Working parents need all the support they can get to keep their livelihoods on track while raising families. This is most especially true for parents with a new baby. One of the biggest challenges parents experience when getting back to full-time work is what to do about infant feeding. Unfortunately, returning to work is one of the most common reasons why new moms don’t even try or give up on breastfeeding.
Breastfeeding is a crucial aspect of infant and maternal health, providing the best start in life for baby as well as numerous other benefits for both mother and child. The World Health Organization (WHO) recommends exclusive breastfeeding for the first six months of life, and ongoing breastfeeding together with the introduction of complementary foods, up to and over two years of age.
According to Dr Chantell Witten from Wits University, a spokesperson for ADSA (The Association for Dietetics in South Africa), South Africa has low exclusive breastfeeding rates to start with, and returning to work exacerbates the situation. “The latest breastfeeding rates in South Africa are from 2016, and from that data we see an acute drop off from 44% of mothers breastfeeding in the first month after birth to only 28.9% still breastfeeding at 2 to 3 months of age, which coincides with the timing for return to work.”
In efforts to reverse this trend, South Africa included the Code of Good Practice on protection of employees during pregnancy and after the birth of a child in the Basic Conditions of Employment Act. South Africa is one of only 42 countries in the world to mandate breastfeeding support in the workplace. Employers are required to allow breastfeeding employees two 30-minute breaks per day for breastfeeding or expressing milk, every working day for the first six months of their child’s life.
Dr Witten says, “Despite the legislation, research shows1 that many companies are not making provision for mothers to express breastmilk at their workplaces, and it is hard for government to enforce compliance within the private sector environments. What is also missing is that we are not hearing parents demanding these provisions to support breastfeeding in the workplace. We need to create awareness of this provision and build breastfeeding-friendly work environments that proactively reduce social stigma and instead promote breastfeeding as a vital part of wellness and healthy lifestyles.”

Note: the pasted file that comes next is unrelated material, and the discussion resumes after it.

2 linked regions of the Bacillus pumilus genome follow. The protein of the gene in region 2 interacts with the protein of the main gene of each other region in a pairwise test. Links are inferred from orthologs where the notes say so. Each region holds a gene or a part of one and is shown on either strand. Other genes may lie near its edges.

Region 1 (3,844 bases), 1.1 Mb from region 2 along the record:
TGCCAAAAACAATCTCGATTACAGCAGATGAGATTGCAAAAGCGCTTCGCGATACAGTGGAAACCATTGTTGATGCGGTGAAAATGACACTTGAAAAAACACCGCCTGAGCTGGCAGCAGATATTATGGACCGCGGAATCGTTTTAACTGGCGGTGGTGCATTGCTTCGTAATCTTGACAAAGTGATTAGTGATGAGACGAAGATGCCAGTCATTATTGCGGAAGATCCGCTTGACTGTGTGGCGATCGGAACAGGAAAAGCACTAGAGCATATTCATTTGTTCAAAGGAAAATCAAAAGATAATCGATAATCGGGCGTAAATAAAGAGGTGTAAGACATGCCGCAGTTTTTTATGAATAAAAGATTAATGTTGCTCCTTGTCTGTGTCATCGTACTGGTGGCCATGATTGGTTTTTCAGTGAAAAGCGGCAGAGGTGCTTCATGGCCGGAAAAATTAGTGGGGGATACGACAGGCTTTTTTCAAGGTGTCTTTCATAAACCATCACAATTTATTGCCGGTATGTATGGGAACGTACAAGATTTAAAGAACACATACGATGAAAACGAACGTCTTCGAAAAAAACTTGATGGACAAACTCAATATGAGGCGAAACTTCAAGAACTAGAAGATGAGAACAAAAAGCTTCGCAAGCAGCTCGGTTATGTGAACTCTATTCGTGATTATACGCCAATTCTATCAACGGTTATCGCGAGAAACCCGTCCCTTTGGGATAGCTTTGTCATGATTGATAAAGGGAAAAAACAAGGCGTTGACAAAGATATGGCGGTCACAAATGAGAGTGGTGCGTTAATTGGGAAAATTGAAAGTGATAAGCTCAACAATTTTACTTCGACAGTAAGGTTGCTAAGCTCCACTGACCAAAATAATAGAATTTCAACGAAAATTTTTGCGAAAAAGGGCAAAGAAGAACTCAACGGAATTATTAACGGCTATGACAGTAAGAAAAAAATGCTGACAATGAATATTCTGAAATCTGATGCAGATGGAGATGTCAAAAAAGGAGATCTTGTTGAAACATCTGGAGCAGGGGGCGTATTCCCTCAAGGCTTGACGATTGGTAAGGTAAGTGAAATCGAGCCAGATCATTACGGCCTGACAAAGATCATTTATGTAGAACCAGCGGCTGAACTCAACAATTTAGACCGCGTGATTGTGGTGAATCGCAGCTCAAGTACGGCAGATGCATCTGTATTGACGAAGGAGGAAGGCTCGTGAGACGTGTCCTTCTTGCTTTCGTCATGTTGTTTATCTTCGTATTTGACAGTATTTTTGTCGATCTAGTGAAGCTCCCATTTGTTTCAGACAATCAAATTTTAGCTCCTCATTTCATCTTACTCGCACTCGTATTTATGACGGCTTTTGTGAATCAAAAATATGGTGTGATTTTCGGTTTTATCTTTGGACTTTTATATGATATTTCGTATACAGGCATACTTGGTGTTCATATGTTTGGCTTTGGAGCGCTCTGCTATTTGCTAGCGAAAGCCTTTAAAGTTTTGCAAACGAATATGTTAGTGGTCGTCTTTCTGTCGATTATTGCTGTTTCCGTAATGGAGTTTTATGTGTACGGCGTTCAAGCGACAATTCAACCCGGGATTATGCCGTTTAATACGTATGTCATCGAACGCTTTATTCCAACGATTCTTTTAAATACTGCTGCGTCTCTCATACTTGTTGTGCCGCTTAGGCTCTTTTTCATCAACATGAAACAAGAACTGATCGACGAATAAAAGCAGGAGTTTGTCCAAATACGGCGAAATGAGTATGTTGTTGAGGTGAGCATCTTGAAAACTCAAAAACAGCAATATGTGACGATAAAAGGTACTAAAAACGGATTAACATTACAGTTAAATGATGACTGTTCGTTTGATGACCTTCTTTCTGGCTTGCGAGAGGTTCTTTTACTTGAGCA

Mothers face barriers to breastfeeding in the workplace Professor Lisanne du Plessis from the Division of Human Nutrition, Stellenbosch University, co-authored a 2020 research study2 at businesses with more than 50 employees in the Breede Valley of the Western Cape. She says, “What we found is that breastfeeding support practices were limited and inadequate. For instance, there was a lack of common breastfeeding support practices such as onsite or nearby childcare facilities, access to breastfeeding counsellors, promotion of the benefits of breastfeeding to employees and provision of private spaces for expressing breastmilk. In addition, workplace breastfeeding policies were not common and were mostly found in the public rather than the private sector. Under half of our research sites did not provide the mandated time for expressing breastmilk at work. My sense is that this study reflects what is happening beyond the Western Cape as well, since many of the workplaces included in the study have branches in other provinces. Legislated breastfeeding break times most definitely need to be monitored to ensure better compliance with the Basic Conditions of Employment Act in South African workplaces.”